Taking appointments might shorten driver-license wait
The Alabama Department of Public Safety admits it has a problem with long waiting lines for driver licenses. So the time has come to try something new.
"There are a number of factors, the age and size of many of the facilities that are used for testing, the efforts to place the examining offices throughout the state," said Dorris Teague, the department's spokeswoman. "That does stretch the number of examiners assigned to any given office."
About 140 examiners are assigned to 79 testing locations across Alabama, according to The Associated Press. But only 33 of these locations are open five days a week because of staffing limitations. Many examiners work at more than one location.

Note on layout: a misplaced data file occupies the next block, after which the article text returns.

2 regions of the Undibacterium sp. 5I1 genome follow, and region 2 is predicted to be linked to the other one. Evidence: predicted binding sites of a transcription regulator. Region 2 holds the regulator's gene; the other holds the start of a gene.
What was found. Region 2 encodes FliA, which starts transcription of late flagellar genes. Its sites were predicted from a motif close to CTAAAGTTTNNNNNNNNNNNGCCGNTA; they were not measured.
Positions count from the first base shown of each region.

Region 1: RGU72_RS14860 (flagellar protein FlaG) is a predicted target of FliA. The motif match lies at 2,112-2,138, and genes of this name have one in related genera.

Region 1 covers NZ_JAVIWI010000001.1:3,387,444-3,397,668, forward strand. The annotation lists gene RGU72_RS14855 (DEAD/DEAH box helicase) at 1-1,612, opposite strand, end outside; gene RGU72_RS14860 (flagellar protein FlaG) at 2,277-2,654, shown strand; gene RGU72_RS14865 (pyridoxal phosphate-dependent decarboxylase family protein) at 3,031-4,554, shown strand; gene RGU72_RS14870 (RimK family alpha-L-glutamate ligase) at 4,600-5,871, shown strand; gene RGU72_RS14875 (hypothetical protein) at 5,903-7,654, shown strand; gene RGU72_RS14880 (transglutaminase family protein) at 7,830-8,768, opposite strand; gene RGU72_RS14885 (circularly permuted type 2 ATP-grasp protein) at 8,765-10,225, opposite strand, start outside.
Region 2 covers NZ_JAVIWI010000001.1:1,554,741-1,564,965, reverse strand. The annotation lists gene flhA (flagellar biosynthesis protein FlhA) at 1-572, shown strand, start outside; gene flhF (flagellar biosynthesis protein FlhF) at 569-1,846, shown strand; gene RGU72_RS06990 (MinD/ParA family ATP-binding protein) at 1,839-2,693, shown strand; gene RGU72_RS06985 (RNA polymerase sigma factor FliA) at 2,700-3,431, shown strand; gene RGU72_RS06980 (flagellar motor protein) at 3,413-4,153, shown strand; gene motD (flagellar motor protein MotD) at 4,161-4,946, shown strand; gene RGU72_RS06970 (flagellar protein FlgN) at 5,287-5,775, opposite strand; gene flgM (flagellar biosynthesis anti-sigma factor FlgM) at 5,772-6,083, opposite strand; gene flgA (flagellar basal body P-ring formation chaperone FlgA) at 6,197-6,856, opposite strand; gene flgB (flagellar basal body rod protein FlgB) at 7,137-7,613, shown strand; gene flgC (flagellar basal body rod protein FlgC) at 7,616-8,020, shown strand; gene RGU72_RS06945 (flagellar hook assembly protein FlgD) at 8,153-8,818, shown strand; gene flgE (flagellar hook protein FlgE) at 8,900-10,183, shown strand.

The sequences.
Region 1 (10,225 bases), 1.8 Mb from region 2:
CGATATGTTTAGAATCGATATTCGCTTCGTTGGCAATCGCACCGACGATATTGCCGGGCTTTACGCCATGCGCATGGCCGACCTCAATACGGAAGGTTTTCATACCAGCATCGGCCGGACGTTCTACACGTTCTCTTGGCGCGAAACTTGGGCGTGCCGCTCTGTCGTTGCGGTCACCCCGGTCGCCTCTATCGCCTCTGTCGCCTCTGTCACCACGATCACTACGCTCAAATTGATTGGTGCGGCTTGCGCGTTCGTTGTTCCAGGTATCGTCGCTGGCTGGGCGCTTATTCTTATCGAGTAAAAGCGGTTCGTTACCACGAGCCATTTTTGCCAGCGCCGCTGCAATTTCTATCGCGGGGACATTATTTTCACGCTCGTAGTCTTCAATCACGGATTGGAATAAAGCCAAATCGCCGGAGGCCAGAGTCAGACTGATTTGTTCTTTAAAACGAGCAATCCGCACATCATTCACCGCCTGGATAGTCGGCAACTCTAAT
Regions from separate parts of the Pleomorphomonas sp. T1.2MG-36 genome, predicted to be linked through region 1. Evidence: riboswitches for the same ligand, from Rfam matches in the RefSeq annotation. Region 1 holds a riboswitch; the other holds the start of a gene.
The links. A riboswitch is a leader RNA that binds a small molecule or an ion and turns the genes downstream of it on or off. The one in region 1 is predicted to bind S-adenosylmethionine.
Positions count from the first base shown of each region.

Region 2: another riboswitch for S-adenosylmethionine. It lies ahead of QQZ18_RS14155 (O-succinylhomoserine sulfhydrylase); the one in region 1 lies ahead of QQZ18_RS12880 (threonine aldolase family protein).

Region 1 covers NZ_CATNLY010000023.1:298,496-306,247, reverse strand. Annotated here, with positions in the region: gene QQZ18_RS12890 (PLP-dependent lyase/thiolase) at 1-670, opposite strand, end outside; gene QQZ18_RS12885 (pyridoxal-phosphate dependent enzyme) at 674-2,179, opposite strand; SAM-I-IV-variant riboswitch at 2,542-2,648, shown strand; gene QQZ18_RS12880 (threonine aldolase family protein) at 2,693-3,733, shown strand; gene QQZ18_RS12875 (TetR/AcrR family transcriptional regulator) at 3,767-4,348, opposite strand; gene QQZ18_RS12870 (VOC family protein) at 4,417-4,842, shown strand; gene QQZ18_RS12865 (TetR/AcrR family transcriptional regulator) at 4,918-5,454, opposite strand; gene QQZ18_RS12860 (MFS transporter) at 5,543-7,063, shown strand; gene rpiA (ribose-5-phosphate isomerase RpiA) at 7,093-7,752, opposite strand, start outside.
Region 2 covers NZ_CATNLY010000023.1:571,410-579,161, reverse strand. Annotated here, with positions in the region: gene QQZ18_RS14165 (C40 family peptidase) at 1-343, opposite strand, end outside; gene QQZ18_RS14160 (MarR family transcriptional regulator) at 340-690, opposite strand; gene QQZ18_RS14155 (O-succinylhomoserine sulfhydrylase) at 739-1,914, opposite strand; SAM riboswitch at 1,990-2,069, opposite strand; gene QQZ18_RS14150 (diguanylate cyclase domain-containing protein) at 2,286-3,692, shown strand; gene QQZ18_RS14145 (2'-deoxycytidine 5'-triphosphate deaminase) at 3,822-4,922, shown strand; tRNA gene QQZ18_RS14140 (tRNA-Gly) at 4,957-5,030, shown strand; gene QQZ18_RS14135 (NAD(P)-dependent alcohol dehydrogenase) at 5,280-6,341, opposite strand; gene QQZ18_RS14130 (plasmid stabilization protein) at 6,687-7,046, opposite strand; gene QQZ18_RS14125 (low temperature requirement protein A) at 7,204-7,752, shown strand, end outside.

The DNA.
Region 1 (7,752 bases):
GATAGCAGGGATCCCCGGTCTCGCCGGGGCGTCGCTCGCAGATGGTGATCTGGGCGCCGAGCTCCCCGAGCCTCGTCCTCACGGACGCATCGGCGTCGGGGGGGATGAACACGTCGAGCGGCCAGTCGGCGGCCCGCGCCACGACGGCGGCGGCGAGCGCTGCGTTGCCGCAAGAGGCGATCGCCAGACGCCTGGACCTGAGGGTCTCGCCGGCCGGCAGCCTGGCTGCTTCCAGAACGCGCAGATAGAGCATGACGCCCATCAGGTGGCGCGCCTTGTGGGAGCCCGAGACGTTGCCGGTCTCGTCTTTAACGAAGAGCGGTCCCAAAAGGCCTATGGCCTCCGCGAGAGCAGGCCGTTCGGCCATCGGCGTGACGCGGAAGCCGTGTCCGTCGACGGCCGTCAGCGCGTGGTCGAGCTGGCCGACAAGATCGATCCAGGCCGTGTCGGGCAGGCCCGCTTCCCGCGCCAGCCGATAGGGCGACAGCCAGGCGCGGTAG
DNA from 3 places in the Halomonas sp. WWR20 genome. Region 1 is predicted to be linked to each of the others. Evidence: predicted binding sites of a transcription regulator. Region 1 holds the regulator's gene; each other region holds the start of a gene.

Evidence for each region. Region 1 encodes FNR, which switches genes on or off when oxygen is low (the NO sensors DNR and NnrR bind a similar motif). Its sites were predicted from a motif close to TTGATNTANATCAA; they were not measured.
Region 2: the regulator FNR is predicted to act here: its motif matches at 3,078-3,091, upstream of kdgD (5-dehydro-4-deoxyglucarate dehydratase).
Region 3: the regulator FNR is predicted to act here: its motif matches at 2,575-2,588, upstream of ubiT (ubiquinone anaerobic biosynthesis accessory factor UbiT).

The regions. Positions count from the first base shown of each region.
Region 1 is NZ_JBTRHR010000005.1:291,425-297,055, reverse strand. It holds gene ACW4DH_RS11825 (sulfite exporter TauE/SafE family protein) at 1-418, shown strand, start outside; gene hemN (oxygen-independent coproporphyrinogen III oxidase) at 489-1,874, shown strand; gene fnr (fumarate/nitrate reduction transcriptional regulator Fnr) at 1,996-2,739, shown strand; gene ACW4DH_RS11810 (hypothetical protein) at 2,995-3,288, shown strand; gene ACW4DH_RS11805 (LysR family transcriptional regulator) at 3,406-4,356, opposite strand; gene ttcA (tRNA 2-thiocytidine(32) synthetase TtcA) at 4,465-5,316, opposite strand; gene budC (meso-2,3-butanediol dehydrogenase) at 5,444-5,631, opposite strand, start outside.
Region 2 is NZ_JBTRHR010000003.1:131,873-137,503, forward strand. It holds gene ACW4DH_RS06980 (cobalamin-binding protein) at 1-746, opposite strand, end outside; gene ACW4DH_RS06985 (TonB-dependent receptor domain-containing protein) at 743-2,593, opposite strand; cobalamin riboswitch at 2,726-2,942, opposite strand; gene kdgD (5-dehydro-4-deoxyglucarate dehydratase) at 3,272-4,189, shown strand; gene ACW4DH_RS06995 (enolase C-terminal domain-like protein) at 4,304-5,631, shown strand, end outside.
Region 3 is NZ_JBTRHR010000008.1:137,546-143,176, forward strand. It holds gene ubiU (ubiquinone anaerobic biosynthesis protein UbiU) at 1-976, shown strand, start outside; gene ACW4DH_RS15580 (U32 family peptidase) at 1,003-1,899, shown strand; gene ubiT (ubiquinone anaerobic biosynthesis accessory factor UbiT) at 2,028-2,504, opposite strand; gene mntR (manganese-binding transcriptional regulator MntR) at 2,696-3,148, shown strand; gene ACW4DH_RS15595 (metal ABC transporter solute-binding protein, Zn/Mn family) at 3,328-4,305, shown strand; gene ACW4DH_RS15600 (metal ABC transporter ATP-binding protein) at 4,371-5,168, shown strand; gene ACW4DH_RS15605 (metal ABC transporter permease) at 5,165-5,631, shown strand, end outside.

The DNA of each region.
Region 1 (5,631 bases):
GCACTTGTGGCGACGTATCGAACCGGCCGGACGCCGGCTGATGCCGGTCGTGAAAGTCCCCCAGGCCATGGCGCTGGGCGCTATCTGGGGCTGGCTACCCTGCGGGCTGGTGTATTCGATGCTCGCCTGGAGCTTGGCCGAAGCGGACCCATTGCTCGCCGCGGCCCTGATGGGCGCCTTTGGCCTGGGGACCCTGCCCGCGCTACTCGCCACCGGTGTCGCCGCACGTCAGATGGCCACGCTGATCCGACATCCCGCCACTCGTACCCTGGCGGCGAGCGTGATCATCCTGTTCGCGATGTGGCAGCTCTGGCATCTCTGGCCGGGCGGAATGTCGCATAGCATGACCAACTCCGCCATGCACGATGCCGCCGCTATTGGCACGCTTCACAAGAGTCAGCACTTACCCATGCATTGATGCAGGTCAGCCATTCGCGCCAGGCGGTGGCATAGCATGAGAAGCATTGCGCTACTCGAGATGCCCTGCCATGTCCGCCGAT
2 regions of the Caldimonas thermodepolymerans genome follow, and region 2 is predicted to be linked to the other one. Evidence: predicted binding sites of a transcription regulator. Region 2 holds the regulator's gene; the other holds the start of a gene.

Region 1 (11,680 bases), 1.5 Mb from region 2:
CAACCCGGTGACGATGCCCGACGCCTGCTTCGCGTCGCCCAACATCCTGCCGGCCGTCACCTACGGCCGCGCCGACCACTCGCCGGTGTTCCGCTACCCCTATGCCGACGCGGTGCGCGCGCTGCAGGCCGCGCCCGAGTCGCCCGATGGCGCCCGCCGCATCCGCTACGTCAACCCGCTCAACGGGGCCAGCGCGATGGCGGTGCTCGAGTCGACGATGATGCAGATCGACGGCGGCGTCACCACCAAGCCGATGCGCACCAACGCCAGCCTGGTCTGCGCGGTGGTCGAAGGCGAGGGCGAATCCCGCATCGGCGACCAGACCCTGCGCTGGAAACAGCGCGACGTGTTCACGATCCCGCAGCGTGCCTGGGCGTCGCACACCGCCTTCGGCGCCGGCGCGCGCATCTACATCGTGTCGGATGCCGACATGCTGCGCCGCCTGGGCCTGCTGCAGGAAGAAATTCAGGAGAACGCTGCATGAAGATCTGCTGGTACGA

As a result, many applicants for driver licenses must wait hours for service.
Tennessee and Georgia are pointing the way to a better system.
Tennessee will soon shorten driver wait times for certain services by starting an appointment system. For example, people needing to take a road test will be able to choose their times online or by telephone.
Georgia already uses a similar system, and "our wait times are really improving," said Susan Sports, a spokeswoman for the Georgia Department of Driver Services.
Ms. Teague said Alabama has no plans to move to a similar system, but it should make plans. When your resources aren't adequate to do a job in the way you've always done it, it's smart to find a new, more efficient way.